Grubs (also known as grub worms), army worms, chinch bugs and mole crickets are insects that commonly cause the most damage to lawns in our area.
Grubs are the larval stage of the June beetle. It is commonly known as the “June bug” and is the pestering brown bug that we see in late April and May. After they eat leaves and pester you around your porch lights at night, they mate, lay eggs in the ground and then larva hatch to eat your lawn’s roots during the summer.
As they eat up roots, your lawn looks splotchy and does not have a good root system to hold it to the ground. One diagnostic tool is to grab the sod and lift. If you find that you can lift the turfgrass up like you could lift a shag carpet off the subfloor, you may well have grubs. A closer inspection with a shovel will readily confirm their presence.
Grubs are easier to control when they are small. If you wait until they are fully grown, they are nearly impossible to control.
Army worms are caterpillars that are well known by hay producers and stockmen with high quality pastures. They will march across a pasture or lawn and eat up the grassy vegetation. Army worm caterpillars are easy to see earlier in the day as they munch their way across the front yard. Later in the heat of the day, they will drop down to avoid the warmer temperatures.
Army worms are the larva of a nocturnal gray moth that you would likely never notice. While there are more than one kind of army worm, the fall army worm typically shows up in our area in the midsummer and can stay until late fall.
Probably the easiest to rid, there are several insecticides that work if you simply spray them on the caterpillar.
Chinch bugs are harder to find. Though we confuse their damage with that of lawn fungus problems, they are a frequent pest. These are sucking insects that feed on the crowns of grasses, injecting toxic saliva that can cause wilting and death of turfgrass. Chinch bug infestations often are spotty and may be restricted to certain lawns or parts of lawns.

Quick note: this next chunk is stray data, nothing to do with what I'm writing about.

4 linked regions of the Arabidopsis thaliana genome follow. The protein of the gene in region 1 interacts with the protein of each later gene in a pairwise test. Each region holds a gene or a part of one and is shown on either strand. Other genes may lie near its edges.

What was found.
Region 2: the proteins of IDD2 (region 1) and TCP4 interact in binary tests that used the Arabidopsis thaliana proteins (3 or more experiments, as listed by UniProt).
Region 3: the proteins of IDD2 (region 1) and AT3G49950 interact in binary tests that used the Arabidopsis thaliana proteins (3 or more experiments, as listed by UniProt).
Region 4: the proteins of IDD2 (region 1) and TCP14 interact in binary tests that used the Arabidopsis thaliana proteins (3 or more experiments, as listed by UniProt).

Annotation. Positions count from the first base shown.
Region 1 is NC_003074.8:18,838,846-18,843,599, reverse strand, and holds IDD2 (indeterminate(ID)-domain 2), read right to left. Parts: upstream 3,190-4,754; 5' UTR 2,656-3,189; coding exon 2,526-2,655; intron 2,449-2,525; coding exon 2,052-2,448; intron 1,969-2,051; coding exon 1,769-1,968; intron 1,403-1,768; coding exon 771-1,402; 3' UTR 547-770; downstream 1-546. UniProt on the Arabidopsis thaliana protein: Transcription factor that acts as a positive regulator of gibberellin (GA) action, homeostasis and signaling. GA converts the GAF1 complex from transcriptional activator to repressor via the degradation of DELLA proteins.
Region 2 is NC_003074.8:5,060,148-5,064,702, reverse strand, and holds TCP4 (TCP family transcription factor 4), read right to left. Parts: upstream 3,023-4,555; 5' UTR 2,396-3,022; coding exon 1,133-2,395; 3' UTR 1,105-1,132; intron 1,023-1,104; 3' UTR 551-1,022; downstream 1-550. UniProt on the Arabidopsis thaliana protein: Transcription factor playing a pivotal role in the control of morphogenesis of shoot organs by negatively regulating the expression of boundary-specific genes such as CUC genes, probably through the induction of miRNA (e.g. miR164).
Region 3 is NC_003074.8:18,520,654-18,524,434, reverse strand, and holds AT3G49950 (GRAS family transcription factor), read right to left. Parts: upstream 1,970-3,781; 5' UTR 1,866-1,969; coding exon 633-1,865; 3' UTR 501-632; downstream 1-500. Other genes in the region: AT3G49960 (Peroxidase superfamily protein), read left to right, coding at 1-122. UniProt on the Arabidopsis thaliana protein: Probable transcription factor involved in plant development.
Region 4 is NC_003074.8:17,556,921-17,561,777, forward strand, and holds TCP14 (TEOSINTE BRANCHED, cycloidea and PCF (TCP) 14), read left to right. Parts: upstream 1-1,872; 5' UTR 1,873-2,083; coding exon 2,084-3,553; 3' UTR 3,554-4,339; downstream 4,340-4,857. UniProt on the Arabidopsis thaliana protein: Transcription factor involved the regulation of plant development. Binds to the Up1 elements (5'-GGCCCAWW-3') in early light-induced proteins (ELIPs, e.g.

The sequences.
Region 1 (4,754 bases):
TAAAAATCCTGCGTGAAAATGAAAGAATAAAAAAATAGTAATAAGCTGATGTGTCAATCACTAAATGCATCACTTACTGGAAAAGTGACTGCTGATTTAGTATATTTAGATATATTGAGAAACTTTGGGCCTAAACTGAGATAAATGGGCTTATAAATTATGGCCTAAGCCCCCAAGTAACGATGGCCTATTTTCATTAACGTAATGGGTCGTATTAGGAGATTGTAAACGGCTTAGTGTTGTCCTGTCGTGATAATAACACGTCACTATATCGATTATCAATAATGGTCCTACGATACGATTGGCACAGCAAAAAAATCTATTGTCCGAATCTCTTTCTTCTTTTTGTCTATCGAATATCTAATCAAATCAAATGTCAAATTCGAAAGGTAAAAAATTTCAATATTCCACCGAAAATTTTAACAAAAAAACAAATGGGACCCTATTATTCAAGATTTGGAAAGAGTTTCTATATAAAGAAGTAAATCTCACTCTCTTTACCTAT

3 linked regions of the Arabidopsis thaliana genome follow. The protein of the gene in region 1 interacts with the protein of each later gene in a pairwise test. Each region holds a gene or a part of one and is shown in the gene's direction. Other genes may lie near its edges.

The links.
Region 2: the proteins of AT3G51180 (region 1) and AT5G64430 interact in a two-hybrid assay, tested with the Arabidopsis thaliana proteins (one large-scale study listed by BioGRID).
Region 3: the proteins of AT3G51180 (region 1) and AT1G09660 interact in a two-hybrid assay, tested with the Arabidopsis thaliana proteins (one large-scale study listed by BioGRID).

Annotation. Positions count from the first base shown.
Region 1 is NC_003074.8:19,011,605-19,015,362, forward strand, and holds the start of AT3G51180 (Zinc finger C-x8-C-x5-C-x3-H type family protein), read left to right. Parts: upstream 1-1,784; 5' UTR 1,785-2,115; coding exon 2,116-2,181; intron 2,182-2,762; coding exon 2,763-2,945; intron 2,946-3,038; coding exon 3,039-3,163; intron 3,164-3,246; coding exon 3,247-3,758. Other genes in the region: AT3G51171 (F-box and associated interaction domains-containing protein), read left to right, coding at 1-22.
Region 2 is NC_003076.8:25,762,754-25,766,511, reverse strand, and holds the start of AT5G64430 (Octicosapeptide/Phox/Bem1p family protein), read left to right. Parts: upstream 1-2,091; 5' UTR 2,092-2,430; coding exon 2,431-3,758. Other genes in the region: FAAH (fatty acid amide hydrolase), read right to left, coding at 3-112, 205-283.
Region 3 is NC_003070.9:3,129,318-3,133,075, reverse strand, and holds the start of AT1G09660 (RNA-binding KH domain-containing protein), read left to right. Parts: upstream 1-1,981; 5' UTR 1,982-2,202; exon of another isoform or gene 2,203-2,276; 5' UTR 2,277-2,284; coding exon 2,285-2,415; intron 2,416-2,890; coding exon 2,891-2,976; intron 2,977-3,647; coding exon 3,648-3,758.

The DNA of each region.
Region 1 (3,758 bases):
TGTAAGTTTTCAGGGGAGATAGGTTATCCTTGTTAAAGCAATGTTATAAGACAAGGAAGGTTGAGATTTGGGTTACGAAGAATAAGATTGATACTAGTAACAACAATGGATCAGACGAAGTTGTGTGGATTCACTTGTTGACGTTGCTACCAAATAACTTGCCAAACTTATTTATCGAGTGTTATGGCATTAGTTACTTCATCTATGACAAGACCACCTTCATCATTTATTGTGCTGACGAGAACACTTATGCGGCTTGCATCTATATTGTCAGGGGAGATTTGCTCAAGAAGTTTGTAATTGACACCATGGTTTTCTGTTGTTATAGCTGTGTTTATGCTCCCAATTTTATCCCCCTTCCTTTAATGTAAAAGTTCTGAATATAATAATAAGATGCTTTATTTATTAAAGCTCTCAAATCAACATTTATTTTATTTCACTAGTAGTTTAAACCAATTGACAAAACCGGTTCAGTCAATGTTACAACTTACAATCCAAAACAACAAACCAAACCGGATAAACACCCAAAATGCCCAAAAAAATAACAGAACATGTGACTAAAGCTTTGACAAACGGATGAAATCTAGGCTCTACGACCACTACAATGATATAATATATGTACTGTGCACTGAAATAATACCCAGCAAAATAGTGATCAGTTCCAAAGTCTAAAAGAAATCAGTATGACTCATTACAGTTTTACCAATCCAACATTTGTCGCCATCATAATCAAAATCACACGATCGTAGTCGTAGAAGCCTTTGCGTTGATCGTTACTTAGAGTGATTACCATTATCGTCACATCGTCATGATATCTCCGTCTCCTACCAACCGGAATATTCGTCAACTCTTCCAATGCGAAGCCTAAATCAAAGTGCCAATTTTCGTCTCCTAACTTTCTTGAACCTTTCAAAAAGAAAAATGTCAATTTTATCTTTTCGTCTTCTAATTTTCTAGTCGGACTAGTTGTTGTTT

The southern chinch bug is a pest of St. Augustine grass, particularly during periods of hot, dry weather common in July and August. You may have heard about the coffee can “floating method” to locate them. You may also crouch down with your shadow cast behind and quickly part the lawn with your hands. Do this several times in the afflicted area of your yard. If you notice several small brown to black insects scurrying around, you’ve found your problem.
Mole crickets are not as well known around here. Named for the way they look, imagine a dull brown cricket, nearly 1.5 inches long, with enlarged front legs that are shovel-like and modified for digging. They do not feed on plants but (like the regular mole) they damage roots as they push through the soil looking for food. The southern mole cricket feeds primarily on other insects and earthworms as nymphs and adults. Their prey-searching activities involve digging shallow tunnels in soil, resembling mole runs.
For each of the insect pests listed above, there are several products that will target them. Always read the label and follow the instructions.
Shaniqua Davis is the Extension agent for agriculture and natural resources for Gregg County.